The team at the University of Illinois built what are essentially microelectromechanical systems (MEMS) out of a membrane of polylactic-co-glycolic acid, a biodegradable polymer common in medical applications such as dissolvable stitches. This membrane sits on a substrate of nanoporous silicon or a metal foil. The foil is etched with trenches that create an air cavity, allowing the membrane to deflect in response to pressure changes in the surrounding fluid. A piezoresistive element constructed from Rogers’ classic stretchable serpentine coils detects the changes. The structure is stable for at least five days, but completely dissolves after three weeks in the body. Rogers expects the neurosurgeons at Washington University in St. Louis who are testing the device in rats to move into more extensive studies with larger animals; human trials could begin in perhaps five years.
The defective gene prevents cells carrying out proper repairs to their DNA, eventually leading to cancer.
Researchers also found that women with the mutation were more likely to be diagnosed with aggressive, later stage ovarian cancers at an older age.
An influx of data on neuro-economics is driving a new avenue of theoretical psychology aiming to comprehend why we choose what we choose and why.
“Living cells are the ultimate engineering substrate. They are the most difficult thing out there to be able to control,” says Christopher Voigt, a professor of biomedical engineering and one of the lab’s co-founders, in a video. “Imagine being able to engineer a living cell that can navigate the human body, identify disease, and correct that disease. That requires that the cell be able to sense where they are in the body, be able to detect it, and deliver a therapeutic. And that’s something that biology, we know it can do. But we don’t know how to harness that as part of a medicine.”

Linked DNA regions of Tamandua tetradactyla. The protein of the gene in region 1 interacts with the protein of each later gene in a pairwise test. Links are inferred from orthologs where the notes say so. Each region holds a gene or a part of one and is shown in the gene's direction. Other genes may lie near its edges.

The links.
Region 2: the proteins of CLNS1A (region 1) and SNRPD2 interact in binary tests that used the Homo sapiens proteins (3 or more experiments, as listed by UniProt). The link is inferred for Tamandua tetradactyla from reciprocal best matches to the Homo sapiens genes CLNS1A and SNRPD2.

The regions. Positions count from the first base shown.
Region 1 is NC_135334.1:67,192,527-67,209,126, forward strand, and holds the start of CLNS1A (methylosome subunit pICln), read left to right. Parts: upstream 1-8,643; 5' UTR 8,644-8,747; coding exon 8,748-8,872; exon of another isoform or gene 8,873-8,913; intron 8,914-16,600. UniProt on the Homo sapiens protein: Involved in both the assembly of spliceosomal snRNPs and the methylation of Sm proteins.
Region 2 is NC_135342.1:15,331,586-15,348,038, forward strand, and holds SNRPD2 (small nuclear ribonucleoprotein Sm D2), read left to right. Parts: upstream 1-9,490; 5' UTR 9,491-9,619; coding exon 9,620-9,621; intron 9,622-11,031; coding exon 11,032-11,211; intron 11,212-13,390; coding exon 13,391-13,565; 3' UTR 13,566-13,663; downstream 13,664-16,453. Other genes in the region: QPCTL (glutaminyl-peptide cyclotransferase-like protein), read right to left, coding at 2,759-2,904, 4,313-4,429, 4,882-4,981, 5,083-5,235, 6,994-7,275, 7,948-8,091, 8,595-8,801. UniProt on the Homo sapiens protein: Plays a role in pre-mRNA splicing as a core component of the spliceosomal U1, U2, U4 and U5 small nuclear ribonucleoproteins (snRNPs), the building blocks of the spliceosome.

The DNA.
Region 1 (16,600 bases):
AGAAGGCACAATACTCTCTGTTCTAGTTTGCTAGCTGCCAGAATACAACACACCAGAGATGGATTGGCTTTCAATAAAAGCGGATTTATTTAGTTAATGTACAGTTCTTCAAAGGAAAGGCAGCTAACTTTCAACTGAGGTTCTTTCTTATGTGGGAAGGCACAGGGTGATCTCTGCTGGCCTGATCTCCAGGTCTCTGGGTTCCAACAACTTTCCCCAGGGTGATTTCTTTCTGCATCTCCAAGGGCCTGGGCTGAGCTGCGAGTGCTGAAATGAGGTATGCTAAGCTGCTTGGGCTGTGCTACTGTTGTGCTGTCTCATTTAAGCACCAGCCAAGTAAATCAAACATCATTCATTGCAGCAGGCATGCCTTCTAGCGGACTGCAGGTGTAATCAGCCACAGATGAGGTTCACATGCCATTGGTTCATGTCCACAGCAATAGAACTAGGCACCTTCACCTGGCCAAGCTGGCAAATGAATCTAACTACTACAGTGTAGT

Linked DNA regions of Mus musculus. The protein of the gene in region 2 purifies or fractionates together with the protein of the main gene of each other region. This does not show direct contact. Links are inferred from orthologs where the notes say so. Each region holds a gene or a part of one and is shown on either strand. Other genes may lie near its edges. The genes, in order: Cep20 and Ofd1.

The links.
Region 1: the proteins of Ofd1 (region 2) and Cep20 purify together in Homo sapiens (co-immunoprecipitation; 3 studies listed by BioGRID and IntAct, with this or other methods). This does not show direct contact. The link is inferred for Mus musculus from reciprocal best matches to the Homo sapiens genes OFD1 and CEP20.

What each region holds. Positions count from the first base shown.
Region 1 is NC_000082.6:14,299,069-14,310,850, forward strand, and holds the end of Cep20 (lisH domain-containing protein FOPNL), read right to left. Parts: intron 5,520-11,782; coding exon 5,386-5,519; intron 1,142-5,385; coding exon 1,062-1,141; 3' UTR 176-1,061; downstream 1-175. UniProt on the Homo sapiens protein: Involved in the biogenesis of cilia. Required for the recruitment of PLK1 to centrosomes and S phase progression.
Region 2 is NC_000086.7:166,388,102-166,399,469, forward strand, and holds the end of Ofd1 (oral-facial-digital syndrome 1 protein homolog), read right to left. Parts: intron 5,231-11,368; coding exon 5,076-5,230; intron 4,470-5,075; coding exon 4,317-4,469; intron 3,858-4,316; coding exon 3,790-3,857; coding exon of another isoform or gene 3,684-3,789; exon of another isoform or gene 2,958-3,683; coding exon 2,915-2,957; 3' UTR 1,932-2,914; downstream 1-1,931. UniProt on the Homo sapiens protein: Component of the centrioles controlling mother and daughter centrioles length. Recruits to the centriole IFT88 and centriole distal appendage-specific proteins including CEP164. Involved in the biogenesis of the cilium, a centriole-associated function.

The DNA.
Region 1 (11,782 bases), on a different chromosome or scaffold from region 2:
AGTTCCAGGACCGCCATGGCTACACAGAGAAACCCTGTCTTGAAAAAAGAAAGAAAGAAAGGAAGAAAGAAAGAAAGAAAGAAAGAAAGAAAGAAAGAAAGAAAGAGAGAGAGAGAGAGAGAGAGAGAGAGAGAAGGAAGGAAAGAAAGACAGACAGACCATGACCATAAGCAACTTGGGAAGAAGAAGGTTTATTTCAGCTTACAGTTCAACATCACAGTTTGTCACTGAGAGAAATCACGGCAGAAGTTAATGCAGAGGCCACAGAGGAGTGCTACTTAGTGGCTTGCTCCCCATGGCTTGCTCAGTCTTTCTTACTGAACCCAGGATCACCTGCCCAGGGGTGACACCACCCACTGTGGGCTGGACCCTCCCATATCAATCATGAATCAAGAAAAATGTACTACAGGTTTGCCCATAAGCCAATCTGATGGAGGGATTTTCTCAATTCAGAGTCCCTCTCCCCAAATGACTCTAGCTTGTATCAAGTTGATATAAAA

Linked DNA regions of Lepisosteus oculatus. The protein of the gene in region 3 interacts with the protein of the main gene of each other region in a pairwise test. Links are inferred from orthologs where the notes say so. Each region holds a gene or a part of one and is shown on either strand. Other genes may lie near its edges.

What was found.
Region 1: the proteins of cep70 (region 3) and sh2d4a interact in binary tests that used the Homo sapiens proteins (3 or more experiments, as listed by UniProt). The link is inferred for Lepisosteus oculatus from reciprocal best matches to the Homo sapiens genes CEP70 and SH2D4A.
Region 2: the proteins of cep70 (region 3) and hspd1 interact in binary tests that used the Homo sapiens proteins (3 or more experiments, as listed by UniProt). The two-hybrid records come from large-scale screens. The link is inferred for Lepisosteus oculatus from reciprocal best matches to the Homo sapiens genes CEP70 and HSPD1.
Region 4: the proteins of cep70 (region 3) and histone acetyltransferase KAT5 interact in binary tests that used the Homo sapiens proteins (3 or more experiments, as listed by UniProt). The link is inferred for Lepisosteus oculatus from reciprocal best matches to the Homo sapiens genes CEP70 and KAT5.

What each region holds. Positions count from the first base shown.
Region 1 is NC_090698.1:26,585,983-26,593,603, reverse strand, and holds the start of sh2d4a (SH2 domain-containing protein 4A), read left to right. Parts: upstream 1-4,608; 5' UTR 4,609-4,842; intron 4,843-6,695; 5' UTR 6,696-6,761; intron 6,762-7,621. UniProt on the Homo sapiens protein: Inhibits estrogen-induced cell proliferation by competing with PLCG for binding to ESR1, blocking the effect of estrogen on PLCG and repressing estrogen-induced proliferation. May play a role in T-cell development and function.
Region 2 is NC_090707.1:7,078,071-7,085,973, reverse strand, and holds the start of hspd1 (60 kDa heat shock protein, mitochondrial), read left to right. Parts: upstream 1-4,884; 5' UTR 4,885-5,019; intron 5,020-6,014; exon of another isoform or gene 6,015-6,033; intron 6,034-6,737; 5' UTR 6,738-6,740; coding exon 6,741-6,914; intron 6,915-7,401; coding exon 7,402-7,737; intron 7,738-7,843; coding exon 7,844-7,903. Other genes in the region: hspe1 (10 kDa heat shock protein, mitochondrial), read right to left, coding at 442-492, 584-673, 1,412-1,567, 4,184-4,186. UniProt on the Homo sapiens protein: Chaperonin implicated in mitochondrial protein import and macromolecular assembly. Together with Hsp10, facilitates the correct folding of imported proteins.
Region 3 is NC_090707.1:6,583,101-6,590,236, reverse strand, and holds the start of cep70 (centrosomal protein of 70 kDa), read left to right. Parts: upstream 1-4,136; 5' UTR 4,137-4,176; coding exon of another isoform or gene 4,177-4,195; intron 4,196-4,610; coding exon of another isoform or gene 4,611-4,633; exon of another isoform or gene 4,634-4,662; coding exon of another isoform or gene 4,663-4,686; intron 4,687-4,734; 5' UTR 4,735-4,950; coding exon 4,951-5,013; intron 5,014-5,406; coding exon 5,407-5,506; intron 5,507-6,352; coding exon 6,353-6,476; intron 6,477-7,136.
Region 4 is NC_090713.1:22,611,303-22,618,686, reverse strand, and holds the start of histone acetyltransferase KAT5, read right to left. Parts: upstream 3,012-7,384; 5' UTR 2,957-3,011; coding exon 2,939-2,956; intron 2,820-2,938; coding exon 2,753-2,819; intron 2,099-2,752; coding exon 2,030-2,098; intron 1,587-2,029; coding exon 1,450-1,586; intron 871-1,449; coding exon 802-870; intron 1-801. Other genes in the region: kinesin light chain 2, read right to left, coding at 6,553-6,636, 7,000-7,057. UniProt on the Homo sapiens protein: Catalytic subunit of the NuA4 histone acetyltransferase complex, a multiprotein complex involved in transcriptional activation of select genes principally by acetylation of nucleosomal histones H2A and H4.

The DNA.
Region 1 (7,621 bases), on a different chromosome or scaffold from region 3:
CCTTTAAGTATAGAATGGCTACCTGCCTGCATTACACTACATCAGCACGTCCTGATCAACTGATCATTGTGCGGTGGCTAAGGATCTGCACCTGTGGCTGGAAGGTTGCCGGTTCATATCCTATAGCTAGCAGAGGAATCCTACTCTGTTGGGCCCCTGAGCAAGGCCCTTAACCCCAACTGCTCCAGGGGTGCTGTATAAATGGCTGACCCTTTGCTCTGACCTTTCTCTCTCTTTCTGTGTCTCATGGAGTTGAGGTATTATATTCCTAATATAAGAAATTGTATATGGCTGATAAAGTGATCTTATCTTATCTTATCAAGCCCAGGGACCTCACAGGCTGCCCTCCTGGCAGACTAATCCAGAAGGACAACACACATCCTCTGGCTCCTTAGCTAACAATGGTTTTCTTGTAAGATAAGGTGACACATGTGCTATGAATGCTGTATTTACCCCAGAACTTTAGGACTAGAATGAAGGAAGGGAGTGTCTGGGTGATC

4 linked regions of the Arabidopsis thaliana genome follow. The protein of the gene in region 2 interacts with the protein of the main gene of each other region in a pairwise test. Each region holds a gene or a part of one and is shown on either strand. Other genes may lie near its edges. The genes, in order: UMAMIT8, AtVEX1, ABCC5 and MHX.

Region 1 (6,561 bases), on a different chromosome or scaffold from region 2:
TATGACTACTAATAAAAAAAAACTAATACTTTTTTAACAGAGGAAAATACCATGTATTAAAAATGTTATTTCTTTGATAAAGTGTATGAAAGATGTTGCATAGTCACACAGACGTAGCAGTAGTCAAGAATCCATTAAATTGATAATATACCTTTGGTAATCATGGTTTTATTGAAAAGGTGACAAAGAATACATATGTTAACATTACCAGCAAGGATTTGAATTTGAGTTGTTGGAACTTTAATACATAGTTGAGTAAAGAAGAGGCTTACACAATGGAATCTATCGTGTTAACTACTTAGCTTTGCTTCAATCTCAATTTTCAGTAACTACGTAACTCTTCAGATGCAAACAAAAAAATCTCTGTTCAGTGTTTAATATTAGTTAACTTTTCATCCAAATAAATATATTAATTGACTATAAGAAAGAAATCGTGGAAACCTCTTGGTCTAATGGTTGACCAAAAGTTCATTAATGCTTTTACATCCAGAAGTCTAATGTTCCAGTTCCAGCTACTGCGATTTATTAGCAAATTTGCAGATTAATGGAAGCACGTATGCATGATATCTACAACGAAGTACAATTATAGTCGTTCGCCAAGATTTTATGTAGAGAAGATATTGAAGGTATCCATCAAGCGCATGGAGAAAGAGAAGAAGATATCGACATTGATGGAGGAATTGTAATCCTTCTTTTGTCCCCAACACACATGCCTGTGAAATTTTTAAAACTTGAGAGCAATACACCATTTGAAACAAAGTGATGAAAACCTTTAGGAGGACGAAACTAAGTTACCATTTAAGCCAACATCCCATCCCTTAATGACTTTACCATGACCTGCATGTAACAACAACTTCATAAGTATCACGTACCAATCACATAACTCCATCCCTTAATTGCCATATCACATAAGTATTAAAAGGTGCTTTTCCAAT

“We’re going to be funnier. We’re going to be sexier. We’re going to be better at expressing loving sentiment,” Kurzweil said. “Right now, we all have a very similar architecture to our thinking,” Kurzweil said. “When we can expand it without the limitations of a fixed enclosure" -- he pointed to his head -- "we we can actually become more different."
“People will be able to very deeply explore some particular type of music in far greater degree than we can today. It’ll lead to far greater individuality, not less.”
Scientists at the University of Washington have successfully completed the most complex human brain-to-brain communication experiment ever. It allowed two people located a mile apart to play a game of "20 Questions" utilizing their brainwaves - exclusively.
After becoming paralyzed from a motor bike accident, this patient never imagined walking again, nonetheless through using his own brain power. Researchers and neurosurgeons at the University of California have successfully accomplished the unthinkable: enabling an individual to work by bypassing and rewiring the motor networks in our central nervous system.
US researcher Dr An Do, from the University of California at Irvine, who co-led the study, said: "Even after years of paralysis the brain can still generate robust brain waves that can be harnessed to enable basic walking. We showed that you can restore intuitive, brain-controlled walking after a complete spinal cord injury. This non-invasive system for leg muscle stimulation is a promising method and is an advance of our current brain-controlled systems that use virtual reality or a robotic exoskeleton."
"We hope that an implant could achieve an even greater level of prosthesis control because brain waves are recorded with higher quality. In addition, such an implant could deliver sensation back to the brain, enabling the user to feel their legs."
MagVenture, a company out of Farum, Denmark, won FDA clearance for its MagVita transcranial magnetic stimulation (TMS) therapy system to be used in the U.S. to treat major depressive disorder in patients who failed to respond to other therapies. In 2011, the device was the first TMS system approved in the European Union.
At the ITMO University in St. Petersburg, Russia researchers have developed a coating of aluminum oxide nanorods combined with a thrombolytic enzyme called urokinase-type plasminogen activator that attracts plasmin, a fibrin clot dissolving enzyme produced by the body.
Researchers at Columbia and Boston University have developed novel methods utilizing image reconstruction and nanometer measurements to delve into complex neuronal structures invisible to the naked eye hitherto. The paper, published in Cell, can be accessed here: http://www.cell.com/cell/abstract/S0092-8674(15)00824-7